Those are the medical facts. But it wasn’t merely a matter of numbers. Scoliosis affects the whole torso, in my case leading to everything from a rib cage pushed into unnatural prominence to a lopsided pelvis with one hip higher than the other. My shoulders were unbalanced, the right one sticking outwards like the stub of a wing while the left folded inwards. Outlines could be seen where they shouldn’t be. All the while the deep aches and stabs of pain increased, sometimes flashing like lightning – sparking tears.
To go from being a shy, skinny girl to having an appearance approved of by the fashion industry to having one unusual to even the most non-judgmental eye was hard. It was a quick, bewildering trajectory.
Puberty and scoliosis hit at almost exactly the same time, meaning I had to deal with an additional set of curves unknown to most. I tried my best to hide from what was happening, tetchy if it was mentioned by parents – yet over-sensitively aware at school of how I was perceived. I felt that it was weak to ask for help. I struggled, miserable in my uniform, miserable in the figure beneath the cheap sweatshirt.
I had surgery in October 2010. I won’t dwell here on recovery (I’ve written about extensively elsewhere, including in Vogue UK) other than to say that it was short-term agony and debilitation for life-long gain. I grew two and a half inches in height and lost two months from my school year. I cannot stress enough how grateful I am to live in a time and place where this operation is available. My life (and body) would be looking very different without it.
Now when I’m describing all of this in a hurry, I’ll say that when I was was fifteen I had scoliosis. That’s the easiest way to start the story – in the past tense. To remove myself from the experience, look back from a distance.
Several years on it’s perhaps the only way to approach it. But to say that I ‘had’ scoliosis suggests a complete narrative that’s over and done with, now encased in the glass of memory like a museum exhibit.
The truth is that I still ‘have’ scoliosis. Surgery doesn’t cure it, but rectify the worst of the damage. My curve, fused solid, has been reduced to 22 degrees – enthroned by metal rods, screws and bolts.
It still hurts at times, both physically and emotionally.
I wear it with pride, showing it off in backless dresses. I’ve also, inspired by Frida Kahlo (and Alexander McQueen and Elsa Schiaparelli), used my back for various artistic projects from photography to clothing to framing my scar with faux pearls (right) a la Chanel SS12.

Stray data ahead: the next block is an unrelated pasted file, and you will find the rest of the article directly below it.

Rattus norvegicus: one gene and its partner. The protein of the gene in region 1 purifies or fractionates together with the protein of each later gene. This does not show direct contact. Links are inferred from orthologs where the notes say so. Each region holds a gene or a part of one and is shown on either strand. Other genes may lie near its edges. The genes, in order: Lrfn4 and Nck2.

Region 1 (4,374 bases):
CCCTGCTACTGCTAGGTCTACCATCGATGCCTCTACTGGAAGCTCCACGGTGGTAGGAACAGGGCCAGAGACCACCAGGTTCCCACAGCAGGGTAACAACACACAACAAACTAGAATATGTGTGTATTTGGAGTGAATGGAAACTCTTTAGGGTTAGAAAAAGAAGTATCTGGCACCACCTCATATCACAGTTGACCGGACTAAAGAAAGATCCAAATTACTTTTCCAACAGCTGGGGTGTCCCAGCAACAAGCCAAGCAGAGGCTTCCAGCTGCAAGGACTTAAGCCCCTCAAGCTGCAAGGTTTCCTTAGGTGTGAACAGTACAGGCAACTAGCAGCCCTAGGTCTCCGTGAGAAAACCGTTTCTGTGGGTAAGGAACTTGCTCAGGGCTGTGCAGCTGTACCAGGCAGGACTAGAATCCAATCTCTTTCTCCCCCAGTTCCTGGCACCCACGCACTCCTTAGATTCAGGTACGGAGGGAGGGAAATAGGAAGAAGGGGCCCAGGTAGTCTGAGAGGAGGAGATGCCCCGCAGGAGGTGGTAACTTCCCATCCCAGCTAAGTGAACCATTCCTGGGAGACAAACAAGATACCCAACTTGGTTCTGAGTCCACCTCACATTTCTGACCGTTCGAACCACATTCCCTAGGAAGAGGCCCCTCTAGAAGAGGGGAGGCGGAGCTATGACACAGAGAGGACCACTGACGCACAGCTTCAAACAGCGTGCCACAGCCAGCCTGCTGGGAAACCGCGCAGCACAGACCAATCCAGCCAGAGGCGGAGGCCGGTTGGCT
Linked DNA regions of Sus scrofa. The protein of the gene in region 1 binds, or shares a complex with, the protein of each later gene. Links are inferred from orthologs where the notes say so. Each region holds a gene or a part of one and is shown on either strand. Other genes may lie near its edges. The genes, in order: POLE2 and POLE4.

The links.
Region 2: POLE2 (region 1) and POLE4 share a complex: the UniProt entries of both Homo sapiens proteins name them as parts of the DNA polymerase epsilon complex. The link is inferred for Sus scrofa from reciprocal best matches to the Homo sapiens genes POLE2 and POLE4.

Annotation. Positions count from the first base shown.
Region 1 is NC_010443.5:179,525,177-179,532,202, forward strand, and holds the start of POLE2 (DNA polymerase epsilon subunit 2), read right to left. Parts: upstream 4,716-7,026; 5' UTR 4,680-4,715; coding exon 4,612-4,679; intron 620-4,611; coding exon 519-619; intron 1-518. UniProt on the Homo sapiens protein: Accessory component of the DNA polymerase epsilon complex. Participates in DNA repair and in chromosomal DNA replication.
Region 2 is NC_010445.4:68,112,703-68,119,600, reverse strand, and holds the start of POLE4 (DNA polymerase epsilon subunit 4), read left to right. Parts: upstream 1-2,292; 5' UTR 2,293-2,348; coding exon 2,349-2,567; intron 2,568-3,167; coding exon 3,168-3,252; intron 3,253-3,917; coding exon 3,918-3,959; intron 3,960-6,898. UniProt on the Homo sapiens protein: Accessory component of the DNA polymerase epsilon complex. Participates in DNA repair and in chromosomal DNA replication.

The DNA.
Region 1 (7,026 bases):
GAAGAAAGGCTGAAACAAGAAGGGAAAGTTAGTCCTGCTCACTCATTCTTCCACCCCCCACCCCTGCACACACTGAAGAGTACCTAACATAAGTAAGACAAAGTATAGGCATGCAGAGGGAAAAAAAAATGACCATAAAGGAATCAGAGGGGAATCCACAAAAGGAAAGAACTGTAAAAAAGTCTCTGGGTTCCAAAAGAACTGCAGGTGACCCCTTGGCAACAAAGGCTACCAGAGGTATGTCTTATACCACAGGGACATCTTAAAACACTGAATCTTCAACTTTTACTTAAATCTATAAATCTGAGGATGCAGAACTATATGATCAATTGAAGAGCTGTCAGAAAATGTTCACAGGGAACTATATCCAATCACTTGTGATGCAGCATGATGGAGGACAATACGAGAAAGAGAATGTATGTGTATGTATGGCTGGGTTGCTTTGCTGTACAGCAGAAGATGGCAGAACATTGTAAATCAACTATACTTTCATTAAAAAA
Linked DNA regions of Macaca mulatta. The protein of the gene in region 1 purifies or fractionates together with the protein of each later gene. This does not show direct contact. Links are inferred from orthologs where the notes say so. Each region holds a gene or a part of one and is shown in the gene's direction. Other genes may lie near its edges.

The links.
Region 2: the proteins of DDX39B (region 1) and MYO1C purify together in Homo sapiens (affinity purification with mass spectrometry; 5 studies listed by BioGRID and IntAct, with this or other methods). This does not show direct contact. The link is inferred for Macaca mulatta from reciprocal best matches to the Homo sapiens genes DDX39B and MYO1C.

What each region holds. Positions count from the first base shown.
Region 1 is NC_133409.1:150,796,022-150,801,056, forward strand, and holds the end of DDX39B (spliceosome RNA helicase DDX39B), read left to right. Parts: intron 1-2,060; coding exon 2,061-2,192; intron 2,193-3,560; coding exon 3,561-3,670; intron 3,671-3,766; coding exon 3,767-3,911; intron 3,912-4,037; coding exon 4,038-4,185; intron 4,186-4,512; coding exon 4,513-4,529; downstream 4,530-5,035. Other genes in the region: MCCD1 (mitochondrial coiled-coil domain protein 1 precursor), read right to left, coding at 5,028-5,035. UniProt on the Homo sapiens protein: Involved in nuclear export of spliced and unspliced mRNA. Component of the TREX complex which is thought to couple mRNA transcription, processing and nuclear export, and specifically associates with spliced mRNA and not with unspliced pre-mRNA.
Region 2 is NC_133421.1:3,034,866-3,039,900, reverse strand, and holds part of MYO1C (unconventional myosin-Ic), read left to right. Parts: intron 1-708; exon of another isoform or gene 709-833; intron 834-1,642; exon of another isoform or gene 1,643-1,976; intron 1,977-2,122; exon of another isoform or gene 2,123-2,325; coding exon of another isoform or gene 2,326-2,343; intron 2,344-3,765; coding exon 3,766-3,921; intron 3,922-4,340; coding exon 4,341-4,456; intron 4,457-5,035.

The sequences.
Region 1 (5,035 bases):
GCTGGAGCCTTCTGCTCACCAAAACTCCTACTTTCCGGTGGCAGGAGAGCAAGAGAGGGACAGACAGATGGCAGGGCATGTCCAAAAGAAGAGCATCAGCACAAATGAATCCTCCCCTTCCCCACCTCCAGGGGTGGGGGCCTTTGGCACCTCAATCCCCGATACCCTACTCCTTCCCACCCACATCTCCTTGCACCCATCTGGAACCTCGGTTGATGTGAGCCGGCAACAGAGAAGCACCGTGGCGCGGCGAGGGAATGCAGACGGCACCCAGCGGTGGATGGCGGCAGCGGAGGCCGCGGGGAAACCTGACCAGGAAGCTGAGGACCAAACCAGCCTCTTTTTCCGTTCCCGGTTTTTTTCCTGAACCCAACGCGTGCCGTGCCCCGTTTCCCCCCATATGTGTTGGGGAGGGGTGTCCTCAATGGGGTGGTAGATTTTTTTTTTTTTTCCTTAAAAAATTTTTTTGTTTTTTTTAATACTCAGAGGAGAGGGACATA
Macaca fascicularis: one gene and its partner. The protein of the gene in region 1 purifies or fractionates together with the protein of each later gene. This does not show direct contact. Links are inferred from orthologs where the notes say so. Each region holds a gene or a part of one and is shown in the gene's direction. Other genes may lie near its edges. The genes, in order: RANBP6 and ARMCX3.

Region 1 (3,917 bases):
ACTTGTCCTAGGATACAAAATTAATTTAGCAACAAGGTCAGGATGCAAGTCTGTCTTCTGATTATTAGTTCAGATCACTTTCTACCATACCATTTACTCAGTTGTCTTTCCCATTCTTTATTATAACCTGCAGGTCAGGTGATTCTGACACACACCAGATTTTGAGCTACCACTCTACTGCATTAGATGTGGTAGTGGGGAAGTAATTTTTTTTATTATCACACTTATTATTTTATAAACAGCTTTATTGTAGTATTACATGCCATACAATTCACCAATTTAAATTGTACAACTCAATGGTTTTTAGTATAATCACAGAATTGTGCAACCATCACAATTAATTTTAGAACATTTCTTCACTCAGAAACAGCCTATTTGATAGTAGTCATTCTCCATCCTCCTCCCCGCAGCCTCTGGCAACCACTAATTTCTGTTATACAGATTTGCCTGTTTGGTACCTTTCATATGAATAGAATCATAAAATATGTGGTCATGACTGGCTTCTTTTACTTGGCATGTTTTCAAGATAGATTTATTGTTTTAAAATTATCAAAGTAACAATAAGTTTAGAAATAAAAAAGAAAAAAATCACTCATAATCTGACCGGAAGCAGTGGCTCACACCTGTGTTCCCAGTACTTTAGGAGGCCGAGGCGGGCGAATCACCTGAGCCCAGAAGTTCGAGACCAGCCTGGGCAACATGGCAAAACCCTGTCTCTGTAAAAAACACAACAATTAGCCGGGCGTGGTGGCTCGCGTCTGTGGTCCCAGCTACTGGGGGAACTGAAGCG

Yet there are elements I’m less fond of. I can celebrate skin, but the bone beneath is more problematic. There are the traces left behind: the shoulder blade that curves out like a crease in a sheet of paper that should be smooth, deep-seated throbbing caused by heavy bags and books, the ribs still prominent enough to disrupt my waistline, the strange patches of numbness and oversensitivity surrounding the line the surgeon sliced to reach my spine. In order to scrape muscle from bone, nerves were severed. Some are still re-attaching themselves. Others were disconnected permanently.
The skin between my shoulders has been de-familiarized, made strange. Numbness serves to separate me from a body otherwise functioning without thought.
I cannot imagine a version of my past that did not include surgery, and yet I can wonder. I am forever thankful for a body that works, that allows me to move and walk and dance for hours – but, every now and then, wish that I had a perfectly symmetrical set of shoulders. I appreciate the aesthetics of unbalanced and irregular shapes, can look back on my pre-surgery figure with an awed fascination, yet still recall how vulnerable and brittle I felt whilst inhabiting it. Contradictions and complexities are inevitable. It was one of the most formative things to happen to me.
See Rosalind’s blog
Follow Rosalind on twitter
Rosalind is currently working on her debut book.
Look out for Rosalind in the 1st issue of Violet magazine (Lula founder Leith Clark‘s new magazine-that I’m the beauty editor of) in a set of portraits of ‘liberated ladies’.